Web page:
In 1938, Selznick started a country-wide search for an actress to play Mammy's role in his upcoming film. Eleanor Roosevelt even recommended that her maid play the part, but Selznick picked Hattie, leading to the actress' breakthrough.

The 1939 film starred Vivien Leigh and Clark Gable. Hattie brought to life the head servant of Scarlett O'Hara, which brought her a slew of problems, such as some black theaters' refusal to premiere the movie and the NAACP denouncing it.

On the other hand, Hattie's performance was critically acclaimed with the L.A Times writing of her acting as "worthy of Academy supporting awards." When the star visited Selznick's office in 1940, she saw a stack of the film's reviews. The producer submitted her performance for the Academy's consideration.

Vivien Leigh and Hattie McDaniel in a publicity photo for the film, 'Gone with the Wind', 1939. | Source: Getty Images

Vivien Leigh and Hattie McDaniel in a publicity photo for the film, 'Gone with the Wind', 1939. | Source: Getty Images

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THE OSCARS AWARD

The 12th Academy Awards ceremony took place at the Cocoanut Grove nightclub in The Ambassador Hotel, a segregated venue at that time. Because they did not allow the entrance of black people, Selznick had to call in a favor for Hattie.

She had two requests in her will: for her Oscar to be given to Howard University and to be buried in the Hollywood Forever Cemetery.

Although she was let inside the hotel, Hattie was not allowed to sit with the rest of her castmates. Instead, she was seated on a faraway table with her date and white manager. The discrimination she experienced didn't stop her from stealing the spotlight.

Hattie McDaniel Viewing a Photo Exhibit on April 2, 1941. | Source: Getty Images

Hattie McDaniel Viewing a Photo Exhibit on April 2, 1941. | Source: Getty Images

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When her name was called for Best Supporting Actress winner, Hattie walked towards the stage to a standing ovation and delivered an emotional speech. She said:

"I shall always hold it as a beacon for anything I may be able to do in the future. I sincerely hope that I shall always be a credit to my race and the motion picture industry."

Hattie knew the gravity of her win and wanted to use her voice to help black people succeed in the entertainment industry. However, her victory was met with mixed reactions, including the NAACP publicly disowning her as they believed she helped perpetuate racist stereotypes of black people in films.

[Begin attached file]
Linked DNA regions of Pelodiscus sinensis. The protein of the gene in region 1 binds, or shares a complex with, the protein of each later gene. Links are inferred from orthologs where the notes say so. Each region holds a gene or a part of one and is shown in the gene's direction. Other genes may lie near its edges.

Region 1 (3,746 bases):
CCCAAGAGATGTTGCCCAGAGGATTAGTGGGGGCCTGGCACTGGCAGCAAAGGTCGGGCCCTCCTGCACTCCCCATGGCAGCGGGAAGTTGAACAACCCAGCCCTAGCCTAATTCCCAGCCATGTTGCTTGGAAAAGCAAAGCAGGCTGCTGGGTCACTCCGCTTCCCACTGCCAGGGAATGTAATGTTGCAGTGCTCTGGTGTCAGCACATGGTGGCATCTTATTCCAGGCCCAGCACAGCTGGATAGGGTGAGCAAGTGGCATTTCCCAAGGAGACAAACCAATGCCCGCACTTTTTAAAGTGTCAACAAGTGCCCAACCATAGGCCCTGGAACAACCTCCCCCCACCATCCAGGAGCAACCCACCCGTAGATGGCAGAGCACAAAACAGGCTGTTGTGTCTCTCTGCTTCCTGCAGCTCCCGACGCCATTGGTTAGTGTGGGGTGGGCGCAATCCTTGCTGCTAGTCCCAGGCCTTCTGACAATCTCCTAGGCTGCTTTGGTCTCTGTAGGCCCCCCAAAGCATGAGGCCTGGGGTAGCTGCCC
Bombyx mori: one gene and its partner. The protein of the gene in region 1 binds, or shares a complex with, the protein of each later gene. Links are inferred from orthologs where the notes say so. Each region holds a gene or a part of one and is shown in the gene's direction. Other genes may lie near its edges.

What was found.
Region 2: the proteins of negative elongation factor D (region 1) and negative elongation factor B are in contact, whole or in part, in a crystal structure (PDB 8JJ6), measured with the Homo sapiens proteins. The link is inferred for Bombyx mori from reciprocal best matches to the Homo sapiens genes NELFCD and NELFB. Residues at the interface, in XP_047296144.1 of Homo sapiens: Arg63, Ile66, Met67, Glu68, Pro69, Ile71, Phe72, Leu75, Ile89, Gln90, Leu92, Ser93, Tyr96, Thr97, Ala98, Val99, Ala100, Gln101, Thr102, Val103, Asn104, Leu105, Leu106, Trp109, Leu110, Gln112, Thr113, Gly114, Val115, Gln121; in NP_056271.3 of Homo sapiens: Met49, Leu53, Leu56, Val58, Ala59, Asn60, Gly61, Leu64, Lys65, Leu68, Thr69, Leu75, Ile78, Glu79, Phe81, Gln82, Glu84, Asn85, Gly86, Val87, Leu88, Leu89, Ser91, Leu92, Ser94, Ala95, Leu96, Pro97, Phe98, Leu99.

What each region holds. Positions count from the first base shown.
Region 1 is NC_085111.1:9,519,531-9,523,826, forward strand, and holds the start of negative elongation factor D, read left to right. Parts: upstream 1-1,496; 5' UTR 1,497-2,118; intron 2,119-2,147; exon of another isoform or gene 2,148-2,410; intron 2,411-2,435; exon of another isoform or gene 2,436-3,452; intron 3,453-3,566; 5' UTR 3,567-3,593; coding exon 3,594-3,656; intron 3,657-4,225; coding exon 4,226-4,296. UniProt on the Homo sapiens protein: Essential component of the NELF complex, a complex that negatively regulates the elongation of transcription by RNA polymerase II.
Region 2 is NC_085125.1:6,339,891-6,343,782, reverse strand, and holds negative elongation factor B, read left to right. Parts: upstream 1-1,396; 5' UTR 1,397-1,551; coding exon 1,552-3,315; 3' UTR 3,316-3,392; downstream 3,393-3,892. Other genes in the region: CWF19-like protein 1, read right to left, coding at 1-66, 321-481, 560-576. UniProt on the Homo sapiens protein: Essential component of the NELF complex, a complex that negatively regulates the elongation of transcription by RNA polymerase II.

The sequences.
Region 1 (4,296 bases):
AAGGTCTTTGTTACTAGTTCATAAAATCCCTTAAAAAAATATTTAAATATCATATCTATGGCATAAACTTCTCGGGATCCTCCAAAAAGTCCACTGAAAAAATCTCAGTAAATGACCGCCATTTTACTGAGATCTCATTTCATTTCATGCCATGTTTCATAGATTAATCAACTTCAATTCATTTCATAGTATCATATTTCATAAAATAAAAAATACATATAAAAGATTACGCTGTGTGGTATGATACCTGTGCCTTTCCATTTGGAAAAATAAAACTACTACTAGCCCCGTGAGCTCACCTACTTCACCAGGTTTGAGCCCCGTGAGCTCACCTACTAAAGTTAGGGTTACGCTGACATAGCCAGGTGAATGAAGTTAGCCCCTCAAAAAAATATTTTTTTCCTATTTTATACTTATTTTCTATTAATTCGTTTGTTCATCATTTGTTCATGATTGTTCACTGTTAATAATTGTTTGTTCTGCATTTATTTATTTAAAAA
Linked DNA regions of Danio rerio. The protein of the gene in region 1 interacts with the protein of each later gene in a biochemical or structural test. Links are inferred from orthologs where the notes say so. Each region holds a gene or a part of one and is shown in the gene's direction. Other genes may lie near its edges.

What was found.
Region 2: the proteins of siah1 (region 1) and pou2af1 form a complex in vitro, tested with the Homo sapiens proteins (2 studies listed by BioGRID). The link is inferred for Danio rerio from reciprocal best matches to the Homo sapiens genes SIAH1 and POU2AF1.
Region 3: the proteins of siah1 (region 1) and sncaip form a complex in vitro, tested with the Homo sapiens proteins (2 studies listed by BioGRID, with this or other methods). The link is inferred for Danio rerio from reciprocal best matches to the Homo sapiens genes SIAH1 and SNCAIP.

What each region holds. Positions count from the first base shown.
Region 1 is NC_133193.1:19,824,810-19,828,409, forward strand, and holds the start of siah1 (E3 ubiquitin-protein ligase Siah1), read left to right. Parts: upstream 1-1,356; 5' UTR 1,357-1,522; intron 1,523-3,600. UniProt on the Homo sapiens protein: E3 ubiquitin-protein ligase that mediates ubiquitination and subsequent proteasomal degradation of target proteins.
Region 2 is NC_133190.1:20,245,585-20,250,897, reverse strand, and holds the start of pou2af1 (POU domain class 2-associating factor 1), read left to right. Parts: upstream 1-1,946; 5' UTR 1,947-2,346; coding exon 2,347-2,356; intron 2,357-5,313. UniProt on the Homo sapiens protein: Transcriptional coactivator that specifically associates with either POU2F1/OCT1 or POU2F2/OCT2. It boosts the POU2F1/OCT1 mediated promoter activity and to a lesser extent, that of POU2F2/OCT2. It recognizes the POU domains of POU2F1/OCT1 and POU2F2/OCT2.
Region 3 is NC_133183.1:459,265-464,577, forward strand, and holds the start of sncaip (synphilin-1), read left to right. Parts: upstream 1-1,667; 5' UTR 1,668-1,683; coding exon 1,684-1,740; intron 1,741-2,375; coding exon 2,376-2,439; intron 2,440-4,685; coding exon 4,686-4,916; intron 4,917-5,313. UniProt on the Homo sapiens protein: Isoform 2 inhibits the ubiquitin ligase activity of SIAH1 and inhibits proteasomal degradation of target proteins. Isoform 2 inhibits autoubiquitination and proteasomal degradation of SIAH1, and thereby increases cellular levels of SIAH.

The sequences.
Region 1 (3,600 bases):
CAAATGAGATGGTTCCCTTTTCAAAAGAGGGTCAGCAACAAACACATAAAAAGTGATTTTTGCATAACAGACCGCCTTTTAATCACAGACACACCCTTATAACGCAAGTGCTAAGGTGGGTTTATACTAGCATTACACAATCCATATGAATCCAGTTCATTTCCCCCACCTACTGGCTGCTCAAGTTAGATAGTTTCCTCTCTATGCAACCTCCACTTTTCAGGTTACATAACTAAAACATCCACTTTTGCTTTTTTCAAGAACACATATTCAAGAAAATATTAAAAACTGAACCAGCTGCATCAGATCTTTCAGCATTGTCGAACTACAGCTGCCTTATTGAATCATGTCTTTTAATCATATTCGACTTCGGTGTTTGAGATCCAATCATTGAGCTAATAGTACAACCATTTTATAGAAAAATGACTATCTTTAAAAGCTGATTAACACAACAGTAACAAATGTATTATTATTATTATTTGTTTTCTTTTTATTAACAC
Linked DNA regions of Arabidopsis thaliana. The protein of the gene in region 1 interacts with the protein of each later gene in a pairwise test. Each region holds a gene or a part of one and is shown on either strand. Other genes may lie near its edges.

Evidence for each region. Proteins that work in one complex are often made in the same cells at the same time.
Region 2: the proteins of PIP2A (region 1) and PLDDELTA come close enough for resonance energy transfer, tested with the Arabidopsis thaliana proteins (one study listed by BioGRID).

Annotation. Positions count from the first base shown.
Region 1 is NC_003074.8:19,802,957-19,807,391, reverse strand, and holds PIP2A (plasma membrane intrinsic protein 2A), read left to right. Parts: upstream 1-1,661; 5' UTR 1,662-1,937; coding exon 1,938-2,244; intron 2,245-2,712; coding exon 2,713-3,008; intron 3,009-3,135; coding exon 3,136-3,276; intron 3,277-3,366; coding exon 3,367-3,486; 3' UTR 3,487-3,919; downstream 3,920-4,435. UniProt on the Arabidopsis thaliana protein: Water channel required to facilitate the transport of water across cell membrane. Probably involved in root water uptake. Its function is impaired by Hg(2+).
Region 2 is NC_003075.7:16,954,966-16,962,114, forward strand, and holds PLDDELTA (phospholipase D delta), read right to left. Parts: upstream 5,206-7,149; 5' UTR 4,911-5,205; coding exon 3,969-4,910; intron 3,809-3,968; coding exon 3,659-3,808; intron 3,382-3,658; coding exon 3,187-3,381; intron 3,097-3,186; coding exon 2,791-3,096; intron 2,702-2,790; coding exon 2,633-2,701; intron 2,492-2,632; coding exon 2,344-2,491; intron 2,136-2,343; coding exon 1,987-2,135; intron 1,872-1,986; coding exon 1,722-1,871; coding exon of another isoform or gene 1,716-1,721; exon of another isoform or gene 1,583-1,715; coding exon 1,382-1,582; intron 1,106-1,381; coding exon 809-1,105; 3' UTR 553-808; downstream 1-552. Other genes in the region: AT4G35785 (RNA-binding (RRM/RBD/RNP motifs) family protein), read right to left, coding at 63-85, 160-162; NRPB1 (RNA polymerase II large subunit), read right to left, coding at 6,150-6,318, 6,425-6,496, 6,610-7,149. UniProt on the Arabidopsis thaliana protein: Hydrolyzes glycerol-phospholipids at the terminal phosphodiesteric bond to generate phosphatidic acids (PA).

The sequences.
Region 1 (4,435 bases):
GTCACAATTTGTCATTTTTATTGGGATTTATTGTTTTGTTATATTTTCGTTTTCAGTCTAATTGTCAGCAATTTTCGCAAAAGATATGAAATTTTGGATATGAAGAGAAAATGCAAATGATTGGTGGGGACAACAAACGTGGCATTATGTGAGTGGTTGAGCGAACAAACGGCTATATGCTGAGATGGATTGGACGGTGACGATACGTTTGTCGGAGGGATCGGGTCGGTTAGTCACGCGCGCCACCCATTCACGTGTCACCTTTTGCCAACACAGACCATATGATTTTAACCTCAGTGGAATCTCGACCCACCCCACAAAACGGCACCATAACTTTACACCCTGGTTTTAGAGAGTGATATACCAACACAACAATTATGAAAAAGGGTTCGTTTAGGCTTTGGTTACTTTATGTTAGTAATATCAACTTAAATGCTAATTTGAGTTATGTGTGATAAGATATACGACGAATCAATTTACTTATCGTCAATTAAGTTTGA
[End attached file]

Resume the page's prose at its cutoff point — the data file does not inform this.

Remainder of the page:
Hattie McDaniel smiles for a photograph, circa 1939 | Source: Wikimedia Commons

Hattie McDaniel smiles for a photograph, circa 1939 | Source: Wikimedia Commons

HATTIE FACES CRITICS

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Hattie defended herself in an article she wrote for the Hollywood Reporter in 1947. "I have been told that I have kept alive the stereotype of the Negro servant in the minds of theatergoers," she wrote, adding: "I believe my critics think the public more naïve than it actually is."

The head of the NAACP, Walter White, pleaded with African-American actors to refuse stereotypical roles, such as servants, that degraded their community. Instead, he wanted them to take on roles that portrayed people of color as capable of doing more.

Following her win and the resistance of different groups, Hattie never reached that level of success again. Nevertheless, her perseverance brought her another title as the first black actress to star in her own American radio program.

Hattie Mc Daniel with the statuette she received for her portrayal in "Gone With The Wind" at the 12th annual Academy Awards ceremony | Source: Getty Images

Hattie Mc Daniel with the statuette she received for her portrayal in "Gone With The Wind" at the 12th annual Academy Awards ceremony | Source: Getty Images

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HATTIE'S DEMISE

In 1951, while filming the television adaptation of "Beulah," the beloved star had a heart attack and was subsequently diagnosed with breast cancer. On October 26, 1952, Hattie passed away at 59.

She had two requests in her will: for her Oscar to be given to Howard University and to be buried in the Hollywood Forever Cemetery. Sadly, the cemetery refused to honor her wish as it was exclusive to white people at that time. Hattie was laid to rest at Angelus-Rosedale Cemetery instead.

As for her Oscar plaque, an appraiser deemed it to have no value, and it was given to the university. After being put on display, the award went missing in the '70s.

Hattie will always be remembered for her historic Oscar win and movies, including "Blonde Venus," "Judge Priest," "The Little Colonel," "Show Boat," "Stella Dallas," "They Died with Their Boots On," Since You Went Away," and "Song of the South," among many others.

In recent years, Hattie's life was included in the Netflix series, "Hollywood," created by Ryan Murphy. Actress Queen Latifah filled in the shoes for her character.